alliances with brahmins and kings. In other words, dominant castes came to
control local communities in dynastic territories. The extension of caste
society seems to have been a process that did not necessitate daily coercion.
It appeared as an evolving caste hegemony in which the coercive features
were concealed by beliefs in dharma that came to have wide acceptance as
they offered everyone a place in the social ranks.
Incorporation of New Groups in Caste Hierarchy The spread of jati
ranking as a characteristic of social life appears to have been driven by ritual
alliances among upwardly mobile groups. New dynastic domains were places
where the construction of ranking systems made good sense. Dynastic lineage
leaders and brahmins were important actors in building these systems of
social difference, status, ranks and power. New societies came to incorporate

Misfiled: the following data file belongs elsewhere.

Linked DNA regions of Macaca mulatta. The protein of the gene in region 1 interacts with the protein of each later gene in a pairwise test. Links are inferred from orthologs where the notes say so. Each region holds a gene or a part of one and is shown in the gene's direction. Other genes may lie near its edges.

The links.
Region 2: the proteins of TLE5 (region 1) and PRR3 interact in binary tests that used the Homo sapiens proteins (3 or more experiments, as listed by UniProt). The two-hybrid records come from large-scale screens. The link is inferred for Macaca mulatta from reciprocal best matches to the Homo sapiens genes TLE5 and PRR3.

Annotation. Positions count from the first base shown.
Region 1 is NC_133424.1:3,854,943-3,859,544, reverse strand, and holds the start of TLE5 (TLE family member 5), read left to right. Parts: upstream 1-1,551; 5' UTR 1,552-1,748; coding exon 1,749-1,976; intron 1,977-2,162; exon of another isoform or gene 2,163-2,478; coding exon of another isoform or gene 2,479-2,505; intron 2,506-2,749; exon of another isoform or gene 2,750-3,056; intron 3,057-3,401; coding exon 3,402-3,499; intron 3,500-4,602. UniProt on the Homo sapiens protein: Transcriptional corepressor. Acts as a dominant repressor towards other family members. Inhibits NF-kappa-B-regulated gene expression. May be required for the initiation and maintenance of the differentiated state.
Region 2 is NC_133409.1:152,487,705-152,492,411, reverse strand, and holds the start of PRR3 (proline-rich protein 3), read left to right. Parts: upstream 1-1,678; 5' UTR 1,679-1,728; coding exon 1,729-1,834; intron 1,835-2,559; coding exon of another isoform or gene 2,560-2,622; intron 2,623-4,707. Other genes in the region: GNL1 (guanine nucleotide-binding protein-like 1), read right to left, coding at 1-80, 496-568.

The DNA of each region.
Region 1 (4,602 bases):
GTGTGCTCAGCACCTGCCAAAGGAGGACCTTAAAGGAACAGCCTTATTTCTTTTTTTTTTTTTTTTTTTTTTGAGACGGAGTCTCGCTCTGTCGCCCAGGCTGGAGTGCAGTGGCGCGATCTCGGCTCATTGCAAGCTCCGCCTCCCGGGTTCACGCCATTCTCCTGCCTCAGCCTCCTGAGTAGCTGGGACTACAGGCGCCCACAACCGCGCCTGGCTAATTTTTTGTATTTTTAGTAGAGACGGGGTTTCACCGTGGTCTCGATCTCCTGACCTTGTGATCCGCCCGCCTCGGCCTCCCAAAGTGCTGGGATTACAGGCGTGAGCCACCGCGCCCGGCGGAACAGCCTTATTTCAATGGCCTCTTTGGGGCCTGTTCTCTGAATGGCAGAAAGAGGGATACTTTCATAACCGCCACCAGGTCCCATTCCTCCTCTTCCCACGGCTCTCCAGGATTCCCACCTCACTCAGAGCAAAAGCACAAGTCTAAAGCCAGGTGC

new social groups and institutions created around models of behaviour,
identity, aesthetics and patronage codified in Sanskrit texts as these were
interpreted locally by brahmins who sanctified social rank. Rising families
engaged brahmin genealogists and court poets, patronised brahmins and
temples, provided feeding places for mendicants and pilgrimages, staged
festivals, fed saints, and variously joined in activities that brought gods,
priests, kings and farmers into communion. People moved up in society by
supporting and imitating brahmins.
EMERGENCE OF DOMINANT AGRARIAN CASTES
All this took place as farmers extended their control over land and labour
and as populations of peasants, nomads, pastoralists, hunters and forest
tribes were slowly obtaining new social identities. Over many generations,
people became high caste landowners, kings, protectors of dharma,
kshatriyas, vaisyas, superior sudras, inferior sudras, untouchables, and
aliens beyond the pale. Dominant agrarian castes came into existence in
different regions: Jats, Rajputs, Kunbis, Vellalas, Velamas, Reddys,
Kapus, Nayars and many others. In this extended process, ancient
identities vanished. The Hoysala kings, for instance, were descendants of
Melapas (hill chiefs in the Soseyur forests), whereas the Yadava and
Wodeyar dynasties descended from herders. Gurjaras and Rajputs had
once been pastoral nomads.